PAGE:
Venturing Vermentino

Open up your repertoire with an alternative spring white


As the weather warms up I know we'll all be reaching for more white wines. The question, of course, is which whites will those be? Are we all going to be predictable and reach for Sauvignon Blanc, Chardonnay and the occasional oddball, or is it time to begin to think outside the box?
 
If we take our cue from producers worldwide, we might want to begin thinking a bit more about Vermentino. I recently sampled Vermentino from Oregon, North Carolina, Australia and Lodi, California, as well as Liguria, Sardinia and Tuscany, where the wines are more typically produced.
 
That’s a wide expanse, but Vermentino is well-suited to being produced globally, being a vine that tends towards good vigor, even in times when the season is less than ideal. The grape tends to ripen in mid-season, retaining considerable acidity (modest acidity even when grown in warmer climates) and displaying trademark citrus flavors and aromas in a medium-bodied style that work wonderfully at revealing terroir.

White wine image via shutterstock

Vermentino

The marriage of precise citrus flavors and the ability to reveal great minerality is what sets Vermentino apart from many other varieties. But at the same time one should keep in mind that this is a relatively simple wine—and by no means am I saying that simple means bad. Chilled and set as a foil for chilled seafood, for example, Vermentino can really excel at the dinner table; and it’s an easy drinking and refreshing option for just sipping on the patio as the sun goes down. Too much of our time is spent searching out life-changing wine experiences. Our lives would change much more, and for the better, if we just enjoyed the little spark of happiness a lovely wine can add to an ordinary evening.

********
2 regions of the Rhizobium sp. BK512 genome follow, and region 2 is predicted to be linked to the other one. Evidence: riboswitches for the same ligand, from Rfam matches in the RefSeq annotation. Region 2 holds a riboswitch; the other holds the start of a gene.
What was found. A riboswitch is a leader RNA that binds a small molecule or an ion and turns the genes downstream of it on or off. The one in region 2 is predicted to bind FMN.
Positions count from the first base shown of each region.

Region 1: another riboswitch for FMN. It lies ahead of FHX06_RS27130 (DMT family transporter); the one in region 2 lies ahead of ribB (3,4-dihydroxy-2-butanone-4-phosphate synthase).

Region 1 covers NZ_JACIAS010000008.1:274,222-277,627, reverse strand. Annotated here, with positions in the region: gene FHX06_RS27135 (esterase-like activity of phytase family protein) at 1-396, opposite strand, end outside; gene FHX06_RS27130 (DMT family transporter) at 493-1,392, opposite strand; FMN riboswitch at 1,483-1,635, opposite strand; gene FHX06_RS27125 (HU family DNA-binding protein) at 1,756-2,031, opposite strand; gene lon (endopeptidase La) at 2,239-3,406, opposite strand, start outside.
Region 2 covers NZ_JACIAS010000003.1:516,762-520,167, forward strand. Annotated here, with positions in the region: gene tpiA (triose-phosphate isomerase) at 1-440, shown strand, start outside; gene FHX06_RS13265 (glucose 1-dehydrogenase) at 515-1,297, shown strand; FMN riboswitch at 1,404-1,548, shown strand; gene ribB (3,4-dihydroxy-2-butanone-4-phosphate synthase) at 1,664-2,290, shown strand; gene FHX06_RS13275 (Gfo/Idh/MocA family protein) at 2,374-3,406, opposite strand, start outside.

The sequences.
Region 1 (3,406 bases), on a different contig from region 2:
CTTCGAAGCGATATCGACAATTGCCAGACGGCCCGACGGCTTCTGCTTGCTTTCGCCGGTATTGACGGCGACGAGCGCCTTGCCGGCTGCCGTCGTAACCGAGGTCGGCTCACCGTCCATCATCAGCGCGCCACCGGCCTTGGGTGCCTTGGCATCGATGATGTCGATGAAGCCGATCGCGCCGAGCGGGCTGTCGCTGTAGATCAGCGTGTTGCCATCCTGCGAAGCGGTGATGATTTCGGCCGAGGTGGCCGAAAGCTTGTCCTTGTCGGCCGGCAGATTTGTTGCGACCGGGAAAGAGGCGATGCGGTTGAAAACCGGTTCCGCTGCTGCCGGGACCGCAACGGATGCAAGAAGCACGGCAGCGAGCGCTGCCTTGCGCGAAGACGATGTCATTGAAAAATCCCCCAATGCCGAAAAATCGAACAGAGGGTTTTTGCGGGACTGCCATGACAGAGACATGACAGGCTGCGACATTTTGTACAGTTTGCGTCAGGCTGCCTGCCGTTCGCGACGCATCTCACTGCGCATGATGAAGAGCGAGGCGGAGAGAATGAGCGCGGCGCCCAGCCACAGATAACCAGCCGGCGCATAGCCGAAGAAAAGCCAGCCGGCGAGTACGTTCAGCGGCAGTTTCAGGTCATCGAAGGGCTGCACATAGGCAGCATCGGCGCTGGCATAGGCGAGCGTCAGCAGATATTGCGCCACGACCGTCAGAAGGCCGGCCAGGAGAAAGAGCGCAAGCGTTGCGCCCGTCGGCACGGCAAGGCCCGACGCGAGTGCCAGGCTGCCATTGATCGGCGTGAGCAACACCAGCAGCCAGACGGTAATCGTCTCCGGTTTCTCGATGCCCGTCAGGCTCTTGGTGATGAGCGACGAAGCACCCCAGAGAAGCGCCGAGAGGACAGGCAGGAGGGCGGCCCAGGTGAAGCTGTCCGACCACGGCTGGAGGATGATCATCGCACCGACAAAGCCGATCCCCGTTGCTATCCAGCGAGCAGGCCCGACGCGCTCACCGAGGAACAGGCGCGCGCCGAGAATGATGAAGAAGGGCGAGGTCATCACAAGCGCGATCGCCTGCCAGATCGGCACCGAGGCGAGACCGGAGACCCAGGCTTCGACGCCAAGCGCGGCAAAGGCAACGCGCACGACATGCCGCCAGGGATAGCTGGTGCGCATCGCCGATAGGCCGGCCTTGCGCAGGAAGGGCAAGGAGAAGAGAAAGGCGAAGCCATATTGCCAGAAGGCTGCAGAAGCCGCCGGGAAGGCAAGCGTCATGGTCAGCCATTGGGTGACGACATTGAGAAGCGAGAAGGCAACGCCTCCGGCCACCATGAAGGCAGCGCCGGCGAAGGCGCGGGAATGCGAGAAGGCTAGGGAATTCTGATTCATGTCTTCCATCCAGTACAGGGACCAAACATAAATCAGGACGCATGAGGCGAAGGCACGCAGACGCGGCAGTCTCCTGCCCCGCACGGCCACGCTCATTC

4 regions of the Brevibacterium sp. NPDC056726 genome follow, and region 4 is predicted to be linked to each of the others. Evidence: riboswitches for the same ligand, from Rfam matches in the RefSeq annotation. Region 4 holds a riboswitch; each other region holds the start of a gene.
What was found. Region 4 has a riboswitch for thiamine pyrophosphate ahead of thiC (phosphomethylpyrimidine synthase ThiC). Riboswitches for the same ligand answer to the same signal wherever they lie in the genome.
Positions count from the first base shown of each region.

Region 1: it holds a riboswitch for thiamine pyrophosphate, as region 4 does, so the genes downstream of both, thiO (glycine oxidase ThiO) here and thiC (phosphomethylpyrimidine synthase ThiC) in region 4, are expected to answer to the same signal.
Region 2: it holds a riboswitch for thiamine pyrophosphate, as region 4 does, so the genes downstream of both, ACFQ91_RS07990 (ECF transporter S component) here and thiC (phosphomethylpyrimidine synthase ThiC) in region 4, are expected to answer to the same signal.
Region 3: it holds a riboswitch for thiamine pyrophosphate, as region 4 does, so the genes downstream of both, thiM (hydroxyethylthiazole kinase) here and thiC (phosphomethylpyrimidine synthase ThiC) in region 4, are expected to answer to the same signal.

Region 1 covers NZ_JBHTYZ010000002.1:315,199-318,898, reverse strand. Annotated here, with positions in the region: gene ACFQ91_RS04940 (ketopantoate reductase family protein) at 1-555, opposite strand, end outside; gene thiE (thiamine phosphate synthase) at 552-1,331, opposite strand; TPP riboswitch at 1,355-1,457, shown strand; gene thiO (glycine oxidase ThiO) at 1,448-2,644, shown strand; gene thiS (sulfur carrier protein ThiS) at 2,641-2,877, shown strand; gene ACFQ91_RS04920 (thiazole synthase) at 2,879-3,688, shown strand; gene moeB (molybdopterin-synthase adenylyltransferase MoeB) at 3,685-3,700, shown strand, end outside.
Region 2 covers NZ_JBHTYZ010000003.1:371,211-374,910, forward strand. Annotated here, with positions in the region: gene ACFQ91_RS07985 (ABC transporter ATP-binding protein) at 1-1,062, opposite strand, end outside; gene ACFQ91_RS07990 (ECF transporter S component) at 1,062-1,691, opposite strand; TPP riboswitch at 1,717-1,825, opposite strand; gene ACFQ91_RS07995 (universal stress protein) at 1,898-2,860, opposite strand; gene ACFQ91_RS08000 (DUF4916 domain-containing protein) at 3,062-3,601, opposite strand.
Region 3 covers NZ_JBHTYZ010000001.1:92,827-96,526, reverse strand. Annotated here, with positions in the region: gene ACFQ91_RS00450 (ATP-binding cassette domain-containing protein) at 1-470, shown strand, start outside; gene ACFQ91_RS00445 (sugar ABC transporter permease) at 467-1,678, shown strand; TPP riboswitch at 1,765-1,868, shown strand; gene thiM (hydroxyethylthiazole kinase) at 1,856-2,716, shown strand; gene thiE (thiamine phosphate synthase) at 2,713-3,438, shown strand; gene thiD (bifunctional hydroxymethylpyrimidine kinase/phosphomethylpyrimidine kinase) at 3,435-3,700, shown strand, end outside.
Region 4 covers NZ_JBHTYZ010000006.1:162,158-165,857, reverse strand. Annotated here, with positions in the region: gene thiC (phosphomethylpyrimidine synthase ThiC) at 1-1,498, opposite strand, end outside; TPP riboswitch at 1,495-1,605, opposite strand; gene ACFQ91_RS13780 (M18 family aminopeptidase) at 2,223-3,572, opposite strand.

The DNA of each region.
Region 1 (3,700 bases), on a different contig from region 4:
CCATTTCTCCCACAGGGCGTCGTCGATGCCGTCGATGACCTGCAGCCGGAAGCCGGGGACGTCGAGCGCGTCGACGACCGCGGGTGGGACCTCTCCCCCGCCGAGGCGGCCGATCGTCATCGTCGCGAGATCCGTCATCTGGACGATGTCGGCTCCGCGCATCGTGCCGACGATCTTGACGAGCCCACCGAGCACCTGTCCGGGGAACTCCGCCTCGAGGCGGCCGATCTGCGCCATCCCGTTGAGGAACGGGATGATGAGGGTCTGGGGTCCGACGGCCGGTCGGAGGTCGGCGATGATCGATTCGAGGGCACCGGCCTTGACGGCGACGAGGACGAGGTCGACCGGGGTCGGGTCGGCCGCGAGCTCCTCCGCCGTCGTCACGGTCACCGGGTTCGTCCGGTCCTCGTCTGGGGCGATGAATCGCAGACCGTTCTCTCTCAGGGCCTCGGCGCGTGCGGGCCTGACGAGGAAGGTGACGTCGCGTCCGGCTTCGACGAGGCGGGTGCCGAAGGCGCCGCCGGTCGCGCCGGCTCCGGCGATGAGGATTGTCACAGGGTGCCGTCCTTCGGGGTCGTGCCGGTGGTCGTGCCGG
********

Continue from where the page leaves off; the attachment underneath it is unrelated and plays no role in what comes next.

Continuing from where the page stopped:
As with most grapes, when it comes to Vermentino, one must tackle both the producer learning curve and the effects of terroir. It’s refreshing to see winemakers not trying to force Vermentino to be something it’s not, though there have been missteps in the past. Lightness is the nature of the variety, and while some producers still manage to extract as much as possible from the grape, obscuring the wine’s innate detail, a global consensus seems to be forming, a consensus that Vermentino should be light and fresh, perhaps a bit salty in some places, more floral in others, but always snappy and focused. Here are five to watch.